US judge bans Swede's Salinger 'sequel'

David Landes
David Landes - [email protected]
US judge bans Swede's Salinger 'sequel'

A judge in New York has indefinitely banned publication in the US of a Swedish author’s unauthorized follow-up to J.D. Salinger’s classic novel The Catcher in the Rye.


According to Manhattan district court judge Deborah Batts, the main character and style of 60 Years Later: Coming Through the Rye, a novel penned by Swede Fredrik Colting under the pseudonym J.D. California, were too close to Salinger’s original to qualify as satire or a parody.

“The court finds that '60 Years' contains no reasonably perceived parodic character as to 'Catcher' and Holden Caulfield,” Batts ruled on Wednesday, according to the Reuters news agency.

The ruling stunned Colting, a 33-year-old native of Borås in western Sweden, who has already had his book published in the UK.

“I am pretty blown away by the judge’s decision,” Mr. Colting told the New York Times.

“Call me an ignorant Swede, but the last thing I thought possible in the US was that you banned books.”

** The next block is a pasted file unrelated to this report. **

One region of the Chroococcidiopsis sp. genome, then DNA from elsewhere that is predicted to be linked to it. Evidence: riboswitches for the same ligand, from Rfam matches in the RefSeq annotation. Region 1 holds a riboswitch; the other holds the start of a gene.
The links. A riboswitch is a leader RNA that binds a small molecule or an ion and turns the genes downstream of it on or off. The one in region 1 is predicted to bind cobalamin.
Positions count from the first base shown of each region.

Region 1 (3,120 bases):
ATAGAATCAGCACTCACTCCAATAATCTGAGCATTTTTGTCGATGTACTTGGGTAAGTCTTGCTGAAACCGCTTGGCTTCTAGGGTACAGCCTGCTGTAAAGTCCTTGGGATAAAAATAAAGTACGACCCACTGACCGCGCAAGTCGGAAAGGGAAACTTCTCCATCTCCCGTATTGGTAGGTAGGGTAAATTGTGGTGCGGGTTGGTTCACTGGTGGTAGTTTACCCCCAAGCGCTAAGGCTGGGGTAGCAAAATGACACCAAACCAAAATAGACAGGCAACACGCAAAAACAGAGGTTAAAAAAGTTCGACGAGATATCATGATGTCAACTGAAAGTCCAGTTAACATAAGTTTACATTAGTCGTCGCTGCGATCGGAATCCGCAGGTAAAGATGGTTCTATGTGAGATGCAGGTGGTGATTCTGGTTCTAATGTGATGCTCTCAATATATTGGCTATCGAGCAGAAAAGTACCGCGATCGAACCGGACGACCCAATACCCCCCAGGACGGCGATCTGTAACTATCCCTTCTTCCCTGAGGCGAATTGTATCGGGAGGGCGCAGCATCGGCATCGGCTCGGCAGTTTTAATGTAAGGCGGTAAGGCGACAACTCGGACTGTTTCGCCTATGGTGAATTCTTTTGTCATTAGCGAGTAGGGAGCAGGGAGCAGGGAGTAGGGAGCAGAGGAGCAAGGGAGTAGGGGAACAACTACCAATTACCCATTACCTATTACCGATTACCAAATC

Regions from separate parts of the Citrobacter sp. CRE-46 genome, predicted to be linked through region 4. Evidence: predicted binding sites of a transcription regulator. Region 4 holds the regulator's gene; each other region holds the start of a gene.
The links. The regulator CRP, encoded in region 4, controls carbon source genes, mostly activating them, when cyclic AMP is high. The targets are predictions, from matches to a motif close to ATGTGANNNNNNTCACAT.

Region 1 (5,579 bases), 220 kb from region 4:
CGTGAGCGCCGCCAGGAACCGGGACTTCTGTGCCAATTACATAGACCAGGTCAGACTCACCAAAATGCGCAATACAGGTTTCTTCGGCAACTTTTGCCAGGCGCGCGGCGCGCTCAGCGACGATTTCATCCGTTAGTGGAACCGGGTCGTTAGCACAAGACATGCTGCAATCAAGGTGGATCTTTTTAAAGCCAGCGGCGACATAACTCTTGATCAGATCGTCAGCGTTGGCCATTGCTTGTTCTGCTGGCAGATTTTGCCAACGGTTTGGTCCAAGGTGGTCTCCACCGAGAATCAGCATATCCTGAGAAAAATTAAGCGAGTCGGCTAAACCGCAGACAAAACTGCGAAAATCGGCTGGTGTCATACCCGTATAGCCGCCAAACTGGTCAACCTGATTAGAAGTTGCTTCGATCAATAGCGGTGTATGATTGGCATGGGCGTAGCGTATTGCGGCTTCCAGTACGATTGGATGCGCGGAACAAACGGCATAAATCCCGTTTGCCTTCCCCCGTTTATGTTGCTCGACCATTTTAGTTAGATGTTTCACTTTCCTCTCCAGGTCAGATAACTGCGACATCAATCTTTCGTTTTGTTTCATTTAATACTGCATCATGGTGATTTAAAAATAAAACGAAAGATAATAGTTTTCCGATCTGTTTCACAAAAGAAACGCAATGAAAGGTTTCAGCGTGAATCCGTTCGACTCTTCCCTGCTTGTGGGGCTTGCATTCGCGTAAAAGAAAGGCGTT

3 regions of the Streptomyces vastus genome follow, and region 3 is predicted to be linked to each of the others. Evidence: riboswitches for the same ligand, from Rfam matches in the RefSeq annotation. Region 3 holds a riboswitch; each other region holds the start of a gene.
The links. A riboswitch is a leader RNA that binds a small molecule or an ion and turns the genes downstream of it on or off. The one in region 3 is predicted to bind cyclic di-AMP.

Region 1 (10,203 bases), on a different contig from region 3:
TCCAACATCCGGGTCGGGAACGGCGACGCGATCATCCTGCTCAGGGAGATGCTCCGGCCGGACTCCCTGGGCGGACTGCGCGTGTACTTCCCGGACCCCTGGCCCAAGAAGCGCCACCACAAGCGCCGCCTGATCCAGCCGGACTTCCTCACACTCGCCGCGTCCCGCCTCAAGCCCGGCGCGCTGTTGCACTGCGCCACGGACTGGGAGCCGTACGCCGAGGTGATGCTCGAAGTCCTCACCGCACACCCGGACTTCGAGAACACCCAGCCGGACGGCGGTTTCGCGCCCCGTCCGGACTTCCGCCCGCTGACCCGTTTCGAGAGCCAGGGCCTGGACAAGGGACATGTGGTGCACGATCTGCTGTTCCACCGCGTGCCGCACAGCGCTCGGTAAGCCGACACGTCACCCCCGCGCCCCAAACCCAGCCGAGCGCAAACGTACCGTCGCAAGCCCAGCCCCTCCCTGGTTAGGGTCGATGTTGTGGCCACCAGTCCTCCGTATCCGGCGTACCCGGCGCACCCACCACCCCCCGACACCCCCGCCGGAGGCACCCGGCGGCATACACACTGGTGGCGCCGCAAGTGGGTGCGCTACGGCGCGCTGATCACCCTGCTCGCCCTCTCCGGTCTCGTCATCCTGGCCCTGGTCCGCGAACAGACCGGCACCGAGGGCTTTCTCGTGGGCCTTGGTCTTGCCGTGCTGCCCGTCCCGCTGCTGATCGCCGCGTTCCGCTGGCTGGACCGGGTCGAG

Colting and his lawyers promised to appeal the injunction.

“Because of the Court's decision banning the book, members of the public are deprived of the chance to read the book and decide for themselves whether it adds to their understanding of Salinger and his work,” Colting’s lawyer, Edward H. Rosenthal, said in a statement.

The ruling is a legal victory for the reclusive Salinger, who despite being 90-years-old and reportedly in poor health, remains fiercely protective of attempts to create derivative works based on Catcher or the book’s main character, Holden Caulfield.

In Colting’s novel, a 76-year-old protagonist named “Mr. C” who escapes from a nursing home and embarks on a series of adventures and cynical soul searching in New York.

The court’s decision means 60 years won’t be published in the United States pending the outcome subsequent litigation, which could last months or years.

To overturn the ruling, Colting and his lawyers must now turn to a federal appeals court in New York


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